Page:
Research has been going well, although I'm afraid that my body is simply too run down full stop because I feel like I've got a bloody cold, again. I'm coughing and I have a basketball inside my chest that's making it hard to breathe. The end decision is that I need to give up some of my extra curricular activities. School's set so it'll either be yoga or dance and as I've been too ill for dance over the last few weeks, I'll probably hold off starting that again until the warmer months.

Annnywaay, I had a brilliant time in Millbank and Stratford earlier in the week doing research for the book, and I've got a mind full of great ideas I'm going to let bounce around in my brain before I get down to the serious business (like another page-a-day challenge) of my next draft. The Stratford-Perth archives were a grand success. But I think that I'll need to go back, maybe at the end of December (depending on their Christmas archives) to read more about Millbank, as I'm having trouble finding information on the town. The Milverton Sun newspaper (now defunct) seems to be a good place to start, and I found some local history (albeit written in verse, wha?) that was helpful too.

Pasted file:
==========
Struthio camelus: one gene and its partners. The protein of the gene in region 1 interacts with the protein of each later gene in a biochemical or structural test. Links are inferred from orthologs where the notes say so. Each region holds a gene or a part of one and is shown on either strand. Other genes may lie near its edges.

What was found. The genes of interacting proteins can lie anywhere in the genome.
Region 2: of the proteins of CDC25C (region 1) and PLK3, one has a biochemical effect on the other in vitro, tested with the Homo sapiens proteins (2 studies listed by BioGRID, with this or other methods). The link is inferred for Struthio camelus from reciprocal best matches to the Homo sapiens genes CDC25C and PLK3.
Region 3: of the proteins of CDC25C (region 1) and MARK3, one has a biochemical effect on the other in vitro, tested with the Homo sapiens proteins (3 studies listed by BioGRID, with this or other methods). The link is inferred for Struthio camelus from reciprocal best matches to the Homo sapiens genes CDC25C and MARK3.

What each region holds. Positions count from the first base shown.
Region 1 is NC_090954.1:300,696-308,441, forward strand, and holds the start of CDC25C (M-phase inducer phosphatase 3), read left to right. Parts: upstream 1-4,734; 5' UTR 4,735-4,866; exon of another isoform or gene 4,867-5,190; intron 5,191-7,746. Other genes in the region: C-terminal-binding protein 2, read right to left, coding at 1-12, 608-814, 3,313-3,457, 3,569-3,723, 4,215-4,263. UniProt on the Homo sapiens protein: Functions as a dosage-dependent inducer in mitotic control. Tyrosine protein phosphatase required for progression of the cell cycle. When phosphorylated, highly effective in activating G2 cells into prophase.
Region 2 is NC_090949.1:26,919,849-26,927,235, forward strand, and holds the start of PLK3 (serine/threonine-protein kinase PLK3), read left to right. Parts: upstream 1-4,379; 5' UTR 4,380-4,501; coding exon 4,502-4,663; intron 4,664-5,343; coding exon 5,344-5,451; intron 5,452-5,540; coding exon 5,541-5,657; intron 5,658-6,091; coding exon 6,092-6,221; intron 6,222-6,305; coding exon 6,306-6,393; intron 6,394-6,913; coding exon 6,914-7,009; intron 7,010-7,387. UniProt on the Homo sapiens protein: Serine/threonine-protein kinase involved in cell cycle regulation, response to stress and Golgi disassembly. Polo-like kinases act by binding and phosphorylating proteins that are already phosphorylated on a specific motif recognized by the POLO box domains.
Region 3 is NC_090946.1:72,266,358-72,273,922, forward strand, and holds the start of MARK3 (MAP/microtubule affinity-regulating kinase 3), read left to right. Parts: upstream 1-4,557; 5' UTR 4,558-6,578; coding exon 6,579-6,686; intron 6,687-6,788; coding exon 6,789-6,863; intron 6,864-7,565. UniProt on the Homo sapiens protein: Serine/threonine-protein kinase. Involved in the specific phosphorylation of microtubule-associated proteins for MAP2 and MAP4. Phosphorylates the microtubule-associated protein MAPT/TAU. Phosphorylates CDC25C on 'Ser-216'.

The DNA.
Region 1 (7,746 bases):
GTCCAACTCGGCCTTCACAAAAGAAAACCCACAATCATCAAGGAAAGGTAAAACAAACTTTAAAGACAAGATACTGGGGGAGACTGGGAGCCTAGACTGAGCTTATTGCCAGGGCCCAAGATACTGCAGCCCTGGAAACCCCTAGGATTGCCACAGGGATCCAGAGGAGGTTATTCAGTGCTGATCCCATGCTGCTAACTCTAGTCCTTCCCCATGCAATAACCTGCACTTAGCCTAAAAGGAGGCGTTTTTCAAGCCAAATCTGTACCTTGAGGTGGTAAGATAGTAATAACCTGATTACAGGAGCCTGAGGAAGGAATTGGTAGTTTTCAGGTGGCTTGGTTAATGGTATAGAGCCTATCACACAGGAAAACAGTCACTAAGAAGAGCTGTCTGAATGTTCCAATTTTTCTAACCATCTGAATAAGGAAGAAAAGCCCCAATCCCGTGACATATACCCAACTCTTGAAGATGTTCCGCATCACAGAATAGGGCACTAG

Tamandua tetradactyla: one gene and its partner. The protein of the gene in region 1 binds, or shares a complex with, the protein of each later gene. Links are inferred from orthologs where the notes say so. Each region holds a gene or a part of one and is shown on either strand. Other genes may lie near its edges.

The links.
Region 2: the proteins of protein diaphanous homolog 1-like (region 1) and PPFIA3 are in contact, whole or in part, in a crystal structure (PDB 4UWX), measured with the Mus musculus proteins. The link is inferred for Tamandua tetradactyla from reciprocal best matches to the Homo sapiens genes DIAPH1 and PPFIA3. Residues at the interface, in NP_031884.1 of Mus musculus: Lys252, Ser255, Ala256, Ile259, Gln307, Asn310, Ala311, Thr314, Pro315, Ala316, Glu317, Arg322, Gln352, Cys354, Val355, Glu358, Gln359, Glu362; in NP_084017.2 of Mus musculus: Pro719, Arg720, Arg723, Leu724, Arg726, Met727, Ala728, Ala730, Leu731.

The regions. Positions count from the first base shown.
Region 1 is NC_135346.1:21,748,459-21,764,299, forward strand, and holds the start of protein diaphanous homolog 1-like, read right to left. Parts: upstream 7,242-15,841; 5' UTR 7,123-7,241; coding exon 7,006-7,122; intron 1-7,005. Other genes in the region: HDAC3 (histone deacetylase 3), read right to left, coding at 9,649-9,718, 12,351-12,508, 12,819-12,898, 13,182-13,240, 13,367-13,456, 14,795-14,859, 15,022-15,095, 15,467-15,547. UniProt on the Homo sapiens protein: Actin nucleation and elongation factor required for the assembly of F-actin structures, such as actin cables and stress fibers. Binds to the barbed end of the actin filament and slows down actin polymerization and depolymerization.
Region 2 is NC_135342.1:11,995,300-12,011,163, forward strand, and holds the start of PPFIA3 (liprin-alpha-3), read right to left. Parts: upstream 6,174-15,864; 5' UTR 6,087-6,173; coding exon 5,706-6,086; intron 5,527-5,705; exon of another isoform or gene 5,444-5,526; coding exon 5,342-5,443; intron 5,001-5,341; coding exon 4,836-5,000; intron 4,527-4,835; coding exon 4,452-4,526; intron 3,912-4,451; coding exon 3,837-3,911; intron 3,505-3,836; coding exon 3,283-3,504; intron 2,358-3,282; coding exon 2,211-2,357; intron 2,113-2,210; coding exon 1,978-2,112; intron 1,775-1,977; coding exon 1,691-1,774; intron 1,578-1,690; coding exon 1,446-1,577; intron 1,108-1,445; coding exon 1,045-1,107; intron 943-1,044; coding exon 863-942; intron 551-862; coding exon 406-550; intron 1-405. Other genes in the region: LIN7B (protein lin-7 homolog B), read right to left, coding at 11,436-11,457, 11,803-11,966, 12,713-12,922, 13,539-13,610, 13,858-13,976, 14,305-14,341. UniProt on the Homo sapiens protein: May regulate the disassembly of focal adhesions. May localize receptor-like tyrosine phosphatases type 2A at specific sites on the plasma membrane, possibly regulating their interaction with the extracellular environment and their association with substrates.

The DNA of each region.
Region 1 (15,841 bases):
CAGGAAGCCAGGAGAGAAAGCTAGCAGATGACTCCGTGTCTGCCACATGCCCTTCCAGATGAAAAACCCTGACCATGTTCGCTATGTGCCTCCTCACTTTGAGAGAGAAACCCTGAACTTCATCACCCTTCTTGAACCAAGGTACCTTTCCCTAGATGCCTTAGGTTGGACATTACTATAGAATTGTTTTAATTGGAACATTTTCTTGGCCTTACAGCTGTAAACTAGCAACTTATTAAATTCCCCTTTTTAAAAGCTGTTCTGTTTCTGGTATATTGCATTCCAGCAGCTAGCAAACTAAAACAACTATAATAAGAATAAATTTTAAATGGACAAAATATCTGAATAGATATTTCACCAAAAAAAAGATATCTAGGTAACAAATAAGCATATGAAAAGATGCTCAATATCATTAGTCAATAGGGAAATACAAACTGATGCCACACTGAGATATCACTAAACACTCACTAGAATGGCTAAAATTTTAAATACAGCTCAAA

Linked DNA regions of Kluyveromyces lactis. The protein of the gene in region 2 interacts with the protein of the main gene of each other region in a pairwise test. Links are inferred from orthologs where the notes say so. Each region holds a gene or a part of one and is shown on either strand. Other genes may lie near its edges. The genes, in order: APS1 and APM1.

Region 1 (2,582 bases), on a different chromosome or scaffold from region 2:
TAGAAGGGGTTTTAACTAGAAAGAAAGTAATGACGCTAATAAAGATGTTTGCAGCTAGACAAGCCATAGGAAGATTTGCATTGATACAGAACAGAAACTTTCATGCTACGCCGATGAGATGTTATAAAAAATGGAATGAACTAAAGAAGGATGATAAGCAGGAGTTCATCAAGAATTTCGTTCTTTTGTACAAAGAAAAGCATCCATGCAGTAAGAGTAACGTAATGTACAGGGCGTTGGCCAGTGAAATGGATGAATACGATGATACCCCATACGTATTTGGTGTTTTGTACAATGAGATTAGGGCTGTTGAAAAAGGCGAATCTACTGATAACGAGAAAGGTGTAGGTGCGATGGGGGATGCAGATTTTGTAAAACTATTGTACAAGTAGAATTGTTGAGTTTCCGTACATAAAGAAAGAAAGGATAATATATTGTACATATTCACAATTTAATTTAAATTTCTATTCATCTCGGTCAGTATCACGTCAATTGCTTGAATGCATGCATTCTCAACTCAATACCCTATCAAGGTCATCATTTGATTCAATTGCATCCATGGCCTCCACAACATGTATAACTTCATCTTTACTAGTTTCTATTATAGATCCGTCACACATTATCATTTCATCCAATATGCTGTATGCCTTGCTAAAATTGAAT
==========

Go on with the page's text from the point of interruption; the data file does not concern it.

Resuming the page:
Melanie and I had a wonderful dinner in town and my hotel room was hilarious. Roasting hot, full of potpourri pillows, and with a divided up bathroom (toilet separated from the shower stall by a wall and a pillar or two), it was actually quite homey and just what I needed. I'm a bit frustrated that I've been checking my blackberry too much and worrying about work but I'm trying to let that go, at least for tomorrow.

In terms of family research, my trip to the Ontario Archives wasn't as successful, but I did find lots of Land Record information for my Irish ancestor. Now all that remains is tracking down the proper microfilm, which is so labour-intensive that I just couldn't handle it on another empty stomach. So, I went home and had a sandwich. Sometimes, a little cheese, lettuce and bun is all you need to really feel like your life is all good.